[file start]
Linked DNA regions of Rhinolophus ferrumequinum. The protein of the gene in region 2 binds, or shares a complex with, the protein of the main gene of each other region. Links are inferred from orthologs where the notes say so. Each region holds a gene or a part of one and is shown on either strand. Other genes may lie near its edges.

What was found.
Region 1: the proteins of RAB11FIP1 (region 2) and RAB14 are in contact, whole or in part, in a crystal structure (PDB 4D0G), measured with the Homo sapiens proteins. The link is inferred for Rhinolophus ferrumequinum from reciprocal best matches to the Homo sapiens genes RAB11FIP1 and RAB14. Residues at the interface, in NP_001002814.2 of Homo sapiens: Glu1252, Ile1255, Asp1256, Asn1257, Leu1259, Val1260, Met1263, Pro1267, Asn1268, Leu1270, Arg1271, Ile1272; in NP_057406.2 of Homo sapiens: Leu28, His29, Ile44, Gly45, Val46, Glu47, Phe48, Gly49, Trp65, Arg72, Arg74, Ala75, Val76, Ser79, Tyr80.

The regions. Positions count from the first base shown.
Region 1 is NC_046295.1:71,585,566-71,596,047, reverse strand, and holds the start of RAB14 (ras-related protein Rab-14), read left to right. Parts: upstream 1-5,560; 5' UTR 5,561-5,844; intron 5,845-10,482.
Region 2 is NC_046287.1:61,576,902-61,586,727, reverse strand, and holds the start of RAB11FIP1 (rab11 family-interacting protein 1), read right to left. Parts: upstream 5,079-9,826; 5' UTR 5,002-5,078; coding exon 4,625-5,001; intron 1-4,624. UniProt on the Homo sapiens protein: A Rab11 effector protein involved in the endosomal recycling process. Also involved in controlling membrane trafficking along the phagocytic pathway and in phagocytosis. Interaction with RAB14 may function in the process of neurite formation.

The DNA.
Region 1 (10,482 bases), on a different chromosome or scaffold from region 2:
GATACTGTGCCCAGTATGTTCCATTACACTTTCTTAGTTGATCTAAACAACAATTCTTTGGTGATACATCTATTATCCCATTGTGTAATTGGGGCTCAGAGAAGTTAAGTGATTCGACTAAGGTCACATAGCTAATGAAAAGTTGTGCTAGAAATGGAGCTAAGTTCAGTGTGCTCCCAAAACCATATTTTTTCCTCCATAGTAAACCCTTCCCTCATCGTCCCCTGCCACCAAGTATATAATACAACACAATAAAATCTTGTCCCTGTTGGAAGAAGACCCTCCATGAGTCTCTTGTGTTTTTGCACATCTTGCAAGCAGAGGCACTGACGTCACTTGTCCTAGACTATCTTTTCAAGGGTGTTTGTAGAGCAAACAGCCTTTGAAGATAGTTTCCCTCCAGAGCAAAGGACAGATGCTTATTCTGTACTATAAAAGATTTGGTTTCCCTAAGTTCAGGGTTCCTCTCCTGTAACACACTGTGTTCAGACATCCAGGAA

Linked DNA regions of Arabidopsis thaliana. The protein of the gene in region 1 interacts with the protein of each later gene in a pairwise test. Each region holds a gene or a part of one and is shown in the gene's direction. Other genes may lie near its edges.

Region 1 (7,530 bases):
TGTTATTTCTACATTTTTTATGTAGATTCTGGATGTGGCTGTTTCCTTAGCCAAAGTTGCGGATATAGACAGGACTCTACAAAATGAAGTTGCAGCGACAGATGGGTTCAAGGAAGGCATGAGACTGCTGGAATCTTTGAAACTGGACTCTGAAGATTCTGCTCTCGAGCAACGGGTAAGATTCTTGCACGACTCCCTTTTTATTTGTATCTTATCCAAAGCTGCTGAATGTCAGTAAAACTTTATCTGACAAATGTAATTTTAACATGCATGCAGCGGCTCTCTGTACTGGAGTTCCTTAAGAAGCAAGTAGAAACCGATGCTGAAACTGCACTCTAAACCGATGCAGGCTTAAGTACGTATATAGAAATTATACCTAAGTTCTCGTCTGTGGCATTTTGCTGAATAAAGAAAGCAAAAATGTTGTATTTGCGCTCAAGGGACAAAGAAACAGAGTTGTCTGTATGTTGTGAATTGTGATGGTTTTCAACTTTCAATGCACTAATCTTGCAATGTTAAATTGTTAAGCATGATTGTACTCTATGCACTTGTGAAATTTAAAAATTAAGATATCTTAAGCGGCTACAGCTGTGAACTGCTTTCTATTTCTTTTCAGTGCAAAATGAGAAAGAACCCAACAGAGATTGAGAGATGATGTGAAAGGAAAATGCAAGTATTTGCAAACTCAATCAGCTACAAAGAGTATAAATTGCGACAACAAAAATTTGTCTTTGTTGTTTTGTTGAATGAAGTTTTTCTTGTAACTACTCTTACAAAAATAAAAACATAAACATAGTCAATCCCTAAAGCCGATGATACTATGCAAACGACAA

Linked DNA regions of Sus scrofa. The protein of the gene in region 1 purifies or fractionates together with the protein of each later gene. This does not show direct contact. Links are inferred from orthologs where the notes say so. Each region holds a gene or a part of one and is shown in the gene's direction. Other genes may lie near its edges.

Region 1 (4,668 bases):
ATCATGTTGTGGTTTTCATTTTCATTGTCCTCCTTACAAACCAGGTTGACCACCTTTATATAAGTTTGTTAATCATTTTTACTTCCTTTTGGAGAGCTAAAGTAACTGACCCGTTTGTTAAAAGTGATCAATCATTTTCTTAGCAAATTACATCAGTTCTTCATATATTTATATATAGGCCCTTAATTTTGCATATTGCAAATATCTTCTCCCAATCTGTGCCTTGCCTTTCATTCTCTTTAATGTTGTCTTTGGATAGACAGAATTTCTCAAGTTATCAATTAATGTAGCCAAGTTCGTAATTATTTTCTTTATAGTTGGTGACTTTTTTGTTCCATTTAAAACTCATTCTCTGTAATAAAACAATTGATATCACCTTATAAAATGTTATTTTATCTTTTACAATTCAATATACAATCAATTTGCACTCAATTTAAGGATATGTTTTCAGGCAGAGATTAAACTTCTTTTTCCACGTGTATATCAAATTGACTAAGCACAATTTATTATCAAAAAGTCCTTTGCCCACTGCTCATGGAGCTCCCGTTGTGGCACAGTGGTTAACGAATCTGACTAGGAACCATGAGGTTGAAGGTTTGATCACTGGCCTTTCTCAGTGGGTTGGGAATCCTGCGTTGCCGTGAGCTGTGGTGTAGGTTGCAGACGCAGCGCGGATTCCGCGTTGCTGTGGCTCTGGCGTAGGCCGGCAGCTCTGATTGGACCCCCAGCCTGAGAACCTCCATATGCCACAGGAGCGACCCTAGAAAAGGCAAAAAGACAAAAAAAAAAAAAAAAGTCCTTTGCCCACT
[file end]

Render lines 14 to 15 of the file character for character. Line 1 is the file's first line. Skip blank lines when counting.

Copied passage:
Region 1 (4,668 bases):
ATCATGTTGTGGTTTTCATTTTCATTGTCCTCCTTACAAACCAGGTTGACCACCTTTATATAAGTTTGTTAATCATTTTTACTTCCTTTTGGAGAGCTAAAGTAACTGACCCGTTTGTTAAAAGTGATCAATCATTTTCTTAGCAAATTACATCAGTTCTTCATATATTTATATATAGGCCCTTAATTTTGCATATTGCAAATATCTTCTCCCAATCTGTGCCTTGCCTTTCATTCTCTTTAATGTTGTCTTTGGATAGACAGAATTTCTCAAGTTATCAATTAATGTAGCCAAGTTCGTAATTATTTTCTTTATAGTTGGTGACTTTTTTGTTCCATTTAAAACTCATTCTCTGTAATAAAACAATTGATATCACCTTATAAAATGTTATTTTATCTTTTACAATTCAATATACAATCAATTTGCACTCAATTTAAGGATATGTTTTCAGGCAGAGATTAAACTTCTTTTTCCACGTGTATATCAAATTGACTAAGCACAATTTATTATCAAAAAGTCCTTTGCCCACTGCTCATGGAGCTCCCGTTGTGGCACAGTGGTTAACGAATCTGACTAGGAACCATGAGGTTGAAGGTTTGATCACTGGCCTTTCTCAGTGGGTTGGGAATCCTGCGTTGCCGTGAGCTGTGGTGTAGGTTGCAGACGCAGCGCGGATTCCGCGTTGCTGTGGCTCTGGCGTAGGCCGGCAGCTCTGATTGGACCCCCAGCCTGAGAACCTCCATATGCCACAGGAGCGACCCTAGAAAAGGCAAAAAGACAAAAAAAAAAAAAAAAGTCCTTTGCCCACT